A Neptune-size planet with a clear atmosphere is shown crossing in front of its star in this artist's depiction. Such crossings, or transits, are observed by telescopes like NASA's Hubble and Spitzer to glean information about planets' atmospheres. As starlight passes through a planet's atmosphere, atoms and molecules absorb light at certain wavelengths, blocking it from the telescope's view. The more light a planet blocks, the larger the planet appears. By analyzing the amount of light blocked by the planet at different wavelengths, researchers can determine which molecules make up the atmosphere.
The problem with this technique is that sometimes planets have thick clouds that block any light from coming through, hiding the signature of the molecules in the atmosphere. This is particularly true of the handful of Neptune-size and super-Earth planets examined to date, all of which appear to be cloudy.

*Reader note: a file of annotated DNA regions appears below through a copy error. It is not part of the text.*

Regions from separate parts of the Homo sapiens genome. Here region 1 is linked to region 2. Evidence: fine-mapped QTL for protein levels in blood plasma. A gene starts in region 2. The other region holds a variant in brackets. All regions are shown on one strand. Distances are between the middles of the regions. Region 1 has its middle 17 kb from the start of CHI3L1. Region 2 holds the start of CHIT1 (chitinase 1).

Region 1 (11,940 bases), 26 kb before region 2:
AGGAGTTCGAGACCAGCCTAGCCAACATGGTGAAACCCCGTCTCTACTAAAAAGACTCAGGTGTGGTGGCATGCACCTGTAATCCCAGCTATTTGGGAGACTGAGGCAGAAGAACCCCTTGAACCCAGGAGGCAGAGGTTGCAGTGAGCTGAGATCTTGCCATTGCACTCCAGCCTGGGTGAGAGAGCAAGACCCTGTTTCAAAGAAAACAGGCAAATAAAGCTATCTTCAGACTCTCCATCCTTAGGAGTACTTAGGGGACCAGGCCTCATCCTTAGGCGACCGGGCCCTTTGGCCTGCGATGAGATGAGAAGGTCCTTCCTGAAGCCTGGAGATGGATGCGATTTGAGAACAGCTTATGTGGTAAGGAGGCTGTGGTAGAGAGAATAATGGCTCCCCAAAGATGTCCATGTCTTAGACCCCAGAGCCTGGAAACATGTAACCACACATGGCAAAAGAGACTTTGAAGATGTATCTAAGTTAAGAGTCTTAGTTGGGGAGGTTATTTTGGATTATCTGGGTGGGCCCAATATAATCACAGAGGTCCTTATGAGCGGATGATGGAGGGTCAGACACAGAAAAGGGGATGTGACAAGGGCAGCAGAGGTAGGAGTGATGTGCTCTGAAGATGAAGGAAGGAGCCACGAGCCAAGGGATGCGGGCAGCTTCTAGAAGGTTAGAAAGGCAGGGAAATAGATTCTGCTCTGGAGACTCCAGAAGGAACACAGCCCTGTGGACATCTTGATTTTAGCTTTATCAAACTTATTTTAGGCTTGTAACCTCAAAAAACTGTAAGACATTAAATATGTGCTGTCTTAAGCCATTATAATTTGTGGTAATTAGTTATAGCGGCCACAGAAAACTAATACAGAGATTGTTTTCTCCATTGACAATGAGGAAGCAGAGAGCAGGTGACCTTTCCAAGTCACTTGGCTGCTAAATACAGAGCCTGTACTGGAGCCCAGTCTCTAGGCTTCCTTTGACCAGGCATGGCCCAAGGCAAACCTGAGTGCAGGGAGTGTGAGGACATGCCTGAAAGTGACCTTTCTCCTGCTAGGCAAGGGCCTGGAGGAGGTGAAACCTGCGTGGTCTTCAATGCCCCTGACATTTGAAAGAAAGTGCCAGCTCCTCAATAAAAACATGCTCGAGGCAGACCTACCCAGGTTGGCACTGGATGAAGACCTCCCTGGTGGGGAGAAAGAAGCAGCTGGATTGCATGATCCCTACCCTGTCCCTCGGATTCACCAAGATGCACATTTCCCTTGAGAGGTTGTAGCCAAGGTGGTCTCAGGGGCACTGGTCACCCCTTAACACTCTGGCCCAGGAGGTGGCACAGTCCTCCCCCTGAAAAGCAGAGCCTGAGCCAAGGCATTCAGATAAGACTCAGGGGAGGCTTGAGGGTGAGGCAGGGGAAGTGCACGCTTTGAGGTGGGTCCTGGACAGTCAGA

As a result, astronomers were elated to find clear skies on a Neptune-size planet called HAT-P-11b, as illustrated here. Without clouds to block their view, they were able to identify water vapor molecules in the planet's atmosphere. The blue rim of the planet in this image is due to scattered light, while the orange rim on the part of the planet in front of the star indicates the region where water vapor was detected.
More information about exoplanets and NASA's planet-finding program is at http://planetquest.jpl.nasa.gov.